China’s economy to overtake US in next four years, says OECD. China’s economy will be biggest in world by end of 2016, says leading international thinktank.

CIA Factbook: GDP per country

CIA Factbook: GDP per capital

IMO 2016 is too optimistic, better say 2022 is more possible.

Let’s do a small calculation:

In 2011:
China’s real GDP (according to exchange rate of 1 USD = 6.2 Chinese Yuan) is: 7500 billion USD.
China’s PPP (purchasing power) is: 11300 USD
USA’s real GDP is: 15000 USD.
Source: CIA Factbook
So in 2011, China’s economy is 75% of that USA.
China has an average of 8% year growth, so this seems well possible that in 2016 China might overtake USA to be #1 economy im the world.

NOTE: Indeed PPP is much more accurate to value a country’s local economy, because in real life, one USD can buy far more goods in China than in America.

Then in military terms:
USA spends about 600 billion USD on military, China only spends about 120 billion USD in defense.
But China only spends about 1.5% of the GDP in defense, while USA spends some 4% on it. So anytime, when China wants, it can increase the military spending to catch up that of USA.


China will overtake the US in the next four years to become the largest economy in the world, says a leading international thinktank.

The Paris-based Organisation for Economic Co-operation and Development (OECD) said China’s economy will be larger than the combined economies of the eurozone countries by the end of this year, and will overtake the US by the end of 2016.

Global GDP will grow by 3% a year over the next 50 years, it says, but there will be large variations between countries and regions. By 2025, it says the combined GDP of China and India will be bigger than that of France, Germany, Italy, Japan, UK, US and Canada put together. Asa Johansson, senior economist at the OECD, said: “It is quite a shift in the balance of economic power we are going to see in the future.”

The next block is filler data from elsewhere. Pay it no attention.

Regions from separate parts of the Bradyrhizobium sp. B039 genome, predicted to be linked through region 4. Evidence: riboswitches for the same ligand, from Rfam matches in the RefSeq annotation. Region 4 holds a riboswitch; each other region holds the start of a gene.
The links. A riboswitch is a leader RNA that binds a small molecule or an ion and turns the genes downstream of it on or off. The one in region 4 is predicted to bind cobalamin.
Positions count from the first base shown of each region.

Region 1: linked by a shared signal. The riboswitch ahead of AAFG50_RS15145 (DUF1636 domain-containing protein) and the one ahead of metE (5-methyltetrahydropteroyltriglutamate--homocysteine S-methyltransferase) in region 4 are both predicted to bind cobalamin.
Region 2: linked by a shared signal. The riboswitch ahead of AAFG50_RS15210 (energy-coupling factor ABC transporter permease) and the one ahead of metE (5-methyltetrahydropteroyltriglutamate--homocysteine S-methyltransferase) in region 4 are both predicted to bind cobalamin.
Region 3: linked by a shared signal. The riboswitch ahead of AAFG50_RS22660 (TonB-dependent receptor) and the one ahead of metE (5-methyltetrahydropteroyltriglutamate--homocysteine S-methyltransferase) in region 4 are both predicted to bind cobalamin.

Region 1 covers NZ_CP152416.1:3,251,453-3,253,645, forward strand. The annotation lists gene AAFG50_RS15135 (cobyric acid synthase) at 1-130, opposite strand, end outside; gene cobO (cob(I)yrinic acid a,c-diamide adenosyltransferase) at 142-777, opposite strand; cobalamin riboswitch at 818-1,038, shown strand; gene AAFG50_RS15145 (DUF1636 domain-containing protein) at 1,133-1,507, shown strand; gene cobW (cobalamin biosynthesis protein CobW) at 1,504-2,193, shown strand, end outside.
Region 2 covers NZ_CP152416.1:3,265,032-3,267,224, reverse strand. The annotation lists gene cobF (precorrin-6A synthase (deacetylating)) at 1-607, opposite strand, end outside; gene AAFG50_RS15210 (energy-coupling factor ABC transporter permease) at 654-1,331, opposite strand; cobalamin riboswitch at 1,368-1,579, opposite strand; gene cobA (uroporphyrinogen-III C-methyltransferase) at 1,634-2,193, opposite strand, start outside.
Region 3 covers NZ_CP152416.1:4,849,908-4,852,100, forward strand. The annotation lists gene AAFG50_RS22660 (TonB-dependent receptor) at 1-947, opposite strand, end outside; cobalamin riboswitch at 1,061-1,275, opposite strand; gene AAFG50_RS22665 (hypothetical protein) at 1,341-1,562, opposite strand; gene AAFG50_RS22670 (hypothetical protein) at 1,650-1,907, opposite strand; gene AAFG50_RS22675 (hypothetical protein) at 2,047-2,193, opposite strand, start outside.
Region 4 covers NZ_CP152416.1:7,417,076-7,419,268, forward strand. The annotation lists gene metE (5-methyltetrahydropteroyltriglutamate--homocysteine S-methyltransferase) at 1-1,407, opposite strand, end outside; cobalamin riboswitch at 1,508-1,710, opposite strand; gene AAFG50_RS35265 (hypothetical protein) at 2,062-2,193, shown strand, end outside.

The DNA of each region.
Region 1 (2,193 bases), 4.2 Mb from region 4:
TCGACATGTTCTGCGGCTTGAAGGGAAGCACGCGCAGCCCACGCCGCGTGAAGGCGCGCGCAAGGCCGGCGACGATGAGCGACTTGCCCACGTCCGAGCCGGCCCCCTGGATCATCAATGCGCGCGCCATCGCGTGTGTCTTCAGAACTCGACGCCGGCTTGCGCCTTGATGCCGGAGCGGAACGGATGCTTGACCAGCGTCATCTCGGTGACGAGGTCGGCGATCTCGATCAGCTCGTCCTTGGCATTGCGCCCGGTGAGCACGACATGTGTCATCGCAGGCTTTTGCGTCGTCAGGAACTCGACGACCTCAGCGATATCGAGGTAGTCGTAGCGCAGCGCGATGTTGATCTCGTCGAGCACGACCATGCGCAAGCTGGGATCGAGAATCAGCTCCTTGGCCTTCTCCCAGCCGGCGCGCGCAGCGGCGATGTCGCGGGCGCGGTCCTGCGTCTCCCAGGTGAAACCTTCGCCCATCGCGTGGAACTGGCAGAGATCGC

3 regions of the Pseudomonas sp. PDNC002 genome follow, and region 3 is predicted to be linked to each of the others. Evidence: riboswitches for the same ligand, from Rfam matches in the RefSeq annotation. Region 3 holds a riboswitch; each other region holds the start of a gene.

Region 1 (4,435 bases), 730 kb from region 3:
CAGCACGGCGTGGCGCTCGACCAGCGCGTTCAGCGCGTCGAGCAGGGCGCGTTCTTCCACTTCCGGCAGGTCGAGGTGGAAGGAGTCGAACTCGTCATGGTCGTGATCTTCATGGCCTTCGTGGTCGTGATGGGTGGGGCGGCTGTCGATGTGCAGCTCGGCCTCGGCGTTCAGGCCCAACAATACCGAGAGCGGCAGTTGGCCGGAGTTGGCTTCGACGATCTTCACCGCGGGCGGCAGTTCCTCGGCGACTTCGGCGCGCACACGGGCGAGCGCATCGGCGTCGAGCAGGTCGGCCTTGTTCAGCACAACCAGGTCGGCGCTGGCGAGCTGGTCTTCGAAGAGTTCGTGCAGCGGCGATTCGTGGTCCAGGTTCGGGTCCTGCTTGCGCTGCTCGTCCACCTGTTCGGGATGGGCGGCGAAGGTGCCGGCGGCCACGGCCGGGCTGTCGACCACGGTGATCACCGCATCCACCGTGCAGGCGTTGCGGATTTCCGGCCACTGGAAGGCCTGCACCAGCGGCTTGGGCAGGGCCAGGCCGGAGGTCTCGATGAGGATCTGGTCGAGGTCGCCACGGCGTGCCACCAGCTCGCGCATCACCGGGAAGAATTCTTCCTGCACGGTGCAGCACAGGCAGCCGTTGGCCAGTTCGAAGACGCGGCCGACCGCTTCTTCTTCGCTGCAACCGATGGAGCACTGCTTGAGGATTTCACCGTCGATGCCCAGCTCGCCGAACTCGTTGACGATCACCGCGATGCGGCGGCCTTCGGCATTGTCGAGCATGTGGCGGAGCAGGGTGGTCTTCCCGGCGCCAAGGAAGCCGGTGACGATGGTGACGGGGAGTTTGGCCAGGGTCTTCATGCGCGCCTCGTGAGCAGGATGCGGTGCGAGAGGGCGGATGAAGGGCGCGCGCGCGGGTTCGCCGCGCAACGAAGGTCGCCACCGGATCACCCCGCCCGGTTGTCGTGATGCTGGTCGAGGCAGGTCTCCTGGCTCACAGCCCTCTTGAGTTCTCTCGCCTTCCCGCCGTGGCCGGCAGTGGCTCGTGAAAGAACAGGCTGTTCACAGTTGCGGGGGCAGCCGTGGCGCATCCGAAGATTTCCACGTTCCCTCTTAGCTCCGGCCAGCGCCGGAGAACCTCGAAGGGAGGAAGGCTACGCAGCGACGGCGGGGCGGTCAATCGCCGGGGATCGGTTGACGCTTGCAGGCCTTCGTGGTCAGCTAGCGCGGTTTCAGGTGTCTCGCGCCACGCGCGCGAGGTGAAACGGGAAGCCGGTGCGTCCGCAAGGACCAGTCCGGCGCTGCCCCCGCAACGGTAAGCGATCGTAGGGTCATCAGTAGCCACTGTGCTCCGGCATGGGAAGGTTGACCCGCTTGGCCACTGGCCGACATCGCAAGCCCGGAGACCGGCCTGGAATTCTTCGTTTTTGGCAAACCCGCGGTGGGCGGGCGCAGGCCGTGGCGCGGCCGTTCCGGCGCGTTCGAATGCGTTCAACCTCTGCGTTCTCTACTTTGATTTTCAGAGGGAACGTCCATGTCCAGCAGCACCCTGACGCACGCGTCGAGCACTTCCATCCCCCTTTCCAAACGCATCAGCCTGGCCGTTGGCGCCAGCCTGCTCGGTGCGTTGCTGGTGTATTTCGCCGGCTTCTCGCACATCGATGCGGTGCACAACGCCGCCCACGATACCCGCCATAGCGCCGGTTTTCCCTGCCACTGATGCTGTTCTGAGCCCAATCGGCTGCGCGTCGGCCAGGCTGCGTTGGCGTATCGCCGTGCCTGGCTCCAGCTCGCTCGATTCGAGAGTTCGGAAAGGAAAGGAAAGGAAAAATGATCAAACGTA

Inequalities will persist, even though people in the poorest countries will see their income more than quadruple by 2060, with those in China and India seeing a more than a seven-fold increase. By 2060, the OECD says living standards in the emerging countries will still only be 25%-60% of the level enjoyed by those in the US.

Global imbalances, which created the conditions for the crash of 2007, will continue to widen and reach pre-crisis levels by 2030, it said. In the short term, this is largely a cyclical effect of the financial crisis. So the US, which had a large budget deficit before the crisis, experienced a sharper downturn than China, which had a budget surplus.

The OECD warned that rising imbalances could undermine growth. But, it said, if countries undertook more ambitious reforms with regards to labour and production, they could be reduced. Johansson said these could address how easy it was to hire and fire employees, or regulations around starting up a business and restrictions over foreign business investment.


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